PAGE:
|‘Life bans for Asiagate culprits’|
|Tuesday, 05 July 2011 01:00|
ZIMBABWE'S players and officials implicated in the Asiagate scam risk life bans from the game if they are convicted by the country's courts of law and Zifa's disciplinary machinery, Fifa president Sepp Blatter said yesterday.
The world football governing body supremo said match-fixing was hard to prove because it's usually centred in unregistered betting syndicates but they were working with international police organisations to destroy it.
The Fifa boss said each country in the world has its own laws and statues that should be followed while the football associations are governed by the Fifa statutes.
Blatter, who is on an historic two-day visit to Zimbabwe, said the world football body was working closely with registered betting syndicates across the world to stem out corruption and match-fixing.
The Fifa boss yesterday told a media conference in Harare that they could endorse life bans on the players and officials found guilty by Zifa and the local conventional courts of match-fixing charges.
"In each country, there are laws of that country that take place first.
"There are courts which have jurisdictions over cases and in matters of football the local football associations also make their judgments.
"So for the players and officials who have been implicated, first the laws of the country have to take place then the local football federation and Fifa will endorse life bans on those found guilty and convicted," he said.
Blatter's visit to Zimbabwe yesterday came ahead of the expected visit of Fifa's head of security Chris Eaton as Zifa moves towards finalising the match-fixing scam that rocked Zimbabwe with some Asian betting syndicates.
Eaton was in South Korea over the weekend where that country's courts have convicted 10 players over match-fixing.
The South Korean Government has announced strong measures to prevent match-fixing in response to an unprecedented match-rigging scandal in the country's top football league.
The suspects are believed to have received bribes to fix the results of the league cup game between Daejeon and Pohang Steelers in April, which the former lost 3-0.
Greece has also been hit by match-fixing scandals in its top-flight league.
The South Korean Ministry of Culture, Sports and Tourism said it will enhance the punishment for gambling brokers and illegal betting operators to root out match-rigging.
Eaton, a former Interpol officer, is now expected to arrive in Zimbabwe today with Blatter saying Fifa was working closely with the international police and betting syndicates to eradicate match-fixing.
"Match-fixing is rather complicated to prove because mostly it's the unregistered betting syndicates that are used.
"But we are working hard with the Interpol to try and monitor what is going on.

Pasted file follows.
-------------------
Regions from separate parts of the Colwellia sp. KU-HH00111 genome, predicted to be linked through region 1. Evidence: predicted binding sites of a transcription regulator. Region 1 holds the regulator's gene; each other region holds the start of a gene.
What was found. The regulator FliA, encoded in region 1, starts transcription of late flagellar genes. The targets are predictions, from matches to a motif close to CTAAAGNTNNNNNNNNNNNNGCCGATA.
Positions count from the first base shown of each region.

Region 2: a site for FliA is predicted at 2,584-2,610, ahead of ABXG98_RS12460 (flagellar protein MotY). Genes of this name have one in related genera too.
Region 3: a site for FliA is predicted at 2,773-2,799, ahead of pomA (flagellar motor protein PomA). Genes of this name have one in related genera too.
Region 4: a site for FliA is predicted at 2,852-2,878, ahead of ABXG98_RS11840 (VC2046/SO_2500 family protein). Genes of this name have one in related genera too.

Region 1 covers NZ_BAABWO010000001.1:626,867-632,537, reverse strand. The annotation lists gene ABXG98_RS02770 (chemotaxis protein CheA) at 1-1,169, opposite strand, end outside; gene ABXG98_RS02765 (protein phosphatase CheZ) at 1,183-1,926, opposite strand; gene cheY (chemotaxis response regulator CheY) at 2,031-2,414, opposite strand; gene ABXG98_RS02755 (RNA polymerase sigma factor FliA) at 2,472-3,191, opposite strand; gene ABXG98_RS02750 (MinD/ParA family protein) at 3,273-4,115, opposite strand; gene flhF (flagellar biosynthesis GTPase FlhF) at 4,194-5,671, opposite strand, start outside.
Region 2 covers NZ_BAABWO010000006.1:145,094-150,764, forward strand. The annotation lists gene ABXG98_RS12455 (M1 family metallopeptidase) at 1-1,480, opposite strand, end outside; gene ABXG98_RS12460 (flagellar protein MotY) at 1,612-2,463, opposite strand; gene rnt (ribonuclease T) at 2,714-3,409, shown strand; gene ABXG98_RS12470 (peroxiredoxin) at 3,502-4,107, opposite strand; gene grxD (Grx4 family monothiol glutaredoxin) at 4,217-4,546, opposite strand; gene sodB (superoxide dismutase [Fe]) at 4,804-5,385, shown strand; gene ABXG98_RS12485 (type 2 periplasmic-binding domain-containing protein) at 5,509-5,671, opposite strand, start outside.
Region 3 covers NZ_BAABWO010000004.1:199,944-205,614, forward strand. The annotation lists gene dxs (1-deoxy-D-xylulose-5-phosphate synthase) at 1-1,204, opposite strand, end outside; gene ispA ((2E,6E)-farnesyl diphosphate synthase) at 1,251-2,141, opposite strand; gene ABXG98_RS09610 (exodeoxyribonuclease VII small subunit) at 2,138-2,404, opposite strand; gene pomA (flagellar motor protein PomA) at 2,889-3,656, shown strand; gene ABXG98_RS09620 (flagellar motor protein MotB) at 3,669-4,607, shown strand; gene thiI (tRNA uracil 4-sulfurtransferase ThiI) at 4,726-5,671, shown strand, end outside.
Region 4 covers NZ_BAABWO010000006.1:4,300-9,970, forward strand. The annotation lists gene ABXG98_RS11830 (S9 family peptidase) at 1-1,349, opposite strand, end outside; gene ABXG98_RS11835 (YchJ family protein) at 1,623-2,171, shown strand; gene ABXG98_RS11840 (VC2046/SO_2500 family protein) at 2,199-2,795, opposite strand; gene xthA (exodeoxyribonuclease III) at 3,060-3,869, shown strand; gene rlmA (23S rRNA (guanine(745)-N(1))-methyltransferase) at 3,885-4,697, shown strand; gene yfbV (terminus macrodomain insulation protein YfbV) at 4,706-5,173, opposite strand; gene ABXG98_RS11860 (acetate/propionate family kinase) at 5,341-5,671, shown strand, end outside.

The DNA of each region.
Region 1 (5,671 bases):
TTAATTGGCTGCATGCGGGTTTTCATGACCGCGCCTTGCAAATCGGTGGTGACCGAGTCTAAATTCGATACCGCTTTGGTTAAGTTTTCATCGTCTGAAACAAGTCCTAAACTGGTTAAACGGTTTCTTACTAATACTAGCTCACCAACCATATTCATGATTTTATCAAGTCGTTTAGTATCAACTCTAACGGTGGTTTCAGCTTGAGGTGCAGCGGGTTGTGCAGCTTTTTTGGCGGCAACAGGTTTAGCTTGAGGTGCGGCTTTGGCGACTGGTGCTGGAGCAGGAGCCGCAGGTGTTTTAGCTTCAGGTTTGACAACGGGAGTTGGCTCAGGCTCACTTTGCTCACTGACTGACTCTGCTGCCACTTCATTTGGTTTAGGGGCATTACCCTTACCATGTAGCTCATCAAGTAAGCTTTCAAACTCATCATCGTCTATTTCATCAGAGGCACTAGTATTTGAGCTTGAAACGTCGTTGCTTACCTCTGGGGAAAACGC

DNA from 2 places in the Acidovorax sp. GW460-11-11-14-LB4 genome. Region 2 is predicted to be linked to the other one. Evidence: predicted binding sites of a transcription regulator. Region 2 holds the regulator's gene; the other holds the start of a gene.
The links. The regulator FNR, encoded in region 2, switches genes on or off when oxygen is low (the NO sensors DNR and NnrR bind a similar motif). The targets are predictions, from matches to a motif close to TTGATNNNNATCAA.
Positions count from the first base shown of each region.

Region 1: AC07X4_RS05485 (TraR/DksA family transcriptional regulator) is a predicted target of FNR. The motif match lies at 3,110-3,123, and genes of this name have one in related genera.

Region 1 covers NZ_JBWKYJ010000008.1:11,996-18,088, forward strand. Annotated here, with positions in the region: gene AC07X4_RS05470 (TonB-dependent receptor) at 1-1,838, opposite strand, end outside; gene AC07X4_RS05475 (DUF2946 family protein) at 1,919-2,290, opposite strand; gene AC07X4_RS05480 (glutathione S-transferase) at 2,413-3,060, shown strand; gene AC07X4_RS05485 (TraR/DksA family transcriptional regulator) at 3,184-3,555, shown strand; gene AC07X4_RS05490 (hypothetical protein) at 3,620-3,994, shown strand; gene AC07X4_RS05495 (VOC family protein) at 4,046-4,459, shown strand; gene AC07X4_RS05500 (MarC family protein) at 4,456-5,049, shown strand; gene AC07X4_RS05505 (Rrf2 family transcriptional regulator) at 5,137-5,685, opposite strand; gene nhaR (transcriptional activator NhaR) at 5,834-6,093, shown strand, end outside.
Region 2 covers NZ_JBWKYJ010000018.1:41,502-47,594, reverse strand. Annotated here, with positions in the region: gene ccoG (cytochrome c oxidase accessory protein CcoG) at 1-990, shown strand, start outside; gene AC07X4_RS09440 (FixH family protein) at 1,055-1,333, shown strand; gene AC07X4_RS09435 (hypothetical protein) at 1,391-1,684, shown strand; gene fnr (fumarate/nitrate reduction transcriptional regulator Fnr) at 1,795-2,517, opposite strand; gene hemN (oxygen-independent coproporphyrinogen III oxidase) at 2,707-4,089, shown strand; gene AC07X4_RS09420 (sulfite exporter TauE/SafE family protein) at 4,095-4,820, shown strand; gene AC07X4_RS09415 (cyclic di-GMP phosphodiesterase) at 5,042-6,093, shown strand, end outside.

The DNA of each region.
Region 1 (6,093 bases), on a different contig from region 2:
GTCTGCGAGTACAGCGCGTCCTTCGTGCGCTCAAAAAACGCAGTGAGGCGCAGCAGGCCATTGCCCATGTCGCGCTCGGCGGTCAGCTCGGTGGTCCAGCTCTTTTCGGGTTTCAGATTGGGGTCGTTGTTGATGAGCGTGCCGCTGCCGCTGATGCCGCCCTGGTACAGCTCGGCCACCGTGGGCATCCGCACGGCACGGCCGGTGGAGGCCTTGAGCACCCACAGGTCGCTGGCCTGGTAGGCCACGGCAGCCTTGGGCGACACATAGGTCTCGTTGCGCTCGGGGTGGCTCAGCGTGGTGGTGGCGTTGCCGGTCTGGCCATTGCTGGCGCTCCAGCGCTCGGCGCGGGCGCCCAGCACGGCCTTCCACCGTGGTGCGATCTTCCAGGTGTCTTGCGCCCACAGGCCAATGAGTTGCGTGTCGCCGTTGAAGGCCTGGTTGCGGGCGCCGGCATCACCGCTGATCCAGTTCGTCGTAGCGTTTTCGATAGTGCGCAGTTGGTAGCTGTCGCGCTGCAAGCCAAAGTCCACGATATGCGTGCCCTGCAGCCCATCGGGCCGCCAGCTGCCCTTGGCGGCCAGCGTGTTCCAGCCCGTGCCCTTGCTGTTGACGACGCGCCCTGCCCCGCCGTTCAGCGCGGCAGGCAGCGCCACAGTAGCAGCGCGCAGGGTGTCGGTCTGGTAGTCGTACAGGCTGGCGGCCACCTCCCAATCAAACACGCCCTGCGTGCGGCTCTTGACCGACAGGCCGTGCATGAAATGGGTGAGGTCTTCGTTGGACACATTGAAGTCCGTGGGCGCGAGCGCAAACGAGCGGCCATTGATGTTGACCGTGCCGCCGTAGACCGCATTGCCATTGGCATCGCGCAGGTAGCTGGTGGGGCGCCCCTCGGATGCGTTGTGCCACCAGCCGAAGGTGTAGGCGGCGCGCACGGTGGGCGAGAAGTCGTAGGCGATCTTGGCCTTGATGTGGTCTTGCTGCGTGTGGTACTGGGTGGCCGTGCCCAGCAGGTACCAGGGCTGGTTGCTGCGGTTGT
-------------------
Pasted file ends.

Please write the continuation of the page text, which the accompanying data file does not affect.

"These measures include working with a company Early Warning Systems to raise alarm to us and the Interpol.
"This requires working with information given to the officials about an illegal betting that will be taking place within organised football," said Blatter.
Blatter said there were some betting pools that are registered and recognised and operate above board.
But it's the illegal betting syndicates that have become a cancer to the game.
Zimbabwe's Warriors as are alleged to have received large sums of money to lose matches in Asia. Blatter, who is accompanied on a visit to Zimbabwe by Fifa secretary-general Jerome Valcke, said Fifa will have to improve their ethics committee as part of efforts to clean up the rot.
"Fifa has a disciplinary and ethics committee. What happens is that the disciplinary committee works on what affects the game in the field of play.
"The rulings are based on the reports by the match officials, match commissioners, and referees.
"The ethics commissions make rulings on things that happen outside the field of football and play.
"We have realised that a lot of things have also been happening outside the field but affecting our football and it's imperative that we improve the organisation of our ethics committee.
"There is need to make it more professional and deal with actions outside Fifa Fair Play," he said.
Blatter commended Zimbabwe for taking strides to clean up its image in the wake of the Asiagate scandal.
Zifa's efforts to finalise investigations into allegations of match-fixing during the Warriors' trips to Asia had also received international backing with Caf endorsing the association's final Asiagate report.
A four-member Zifa probe team led by the association's vice-president Ndumiso Gumede, which includes board members Elliot Kasu, Benedict Moyo and Fungai Chihuri, has completed their investigations with their final report having been submitted to Fifa, Caf and the Sport and Recreation Commission.
During Eaton's expected visit this week, he is likely to meet local police and Zifa and the Sports Commission to discuss the probe.
It also emerged last month that the Sports Commission had taken note of the Asiagate II report and recommended to Zifa to "exercise some leniency with the players caught up in the scam".
The Commission, is however understood to have recommended that Zifa should come down hard on the coaches and administrators who would have been fingered as the main actors in the scam.
Caf also asked Zifa to furnish them with details of the kind of sanctions they were proposing to impose on those listed by the report as having knowingly participated in match-fixing and bribery.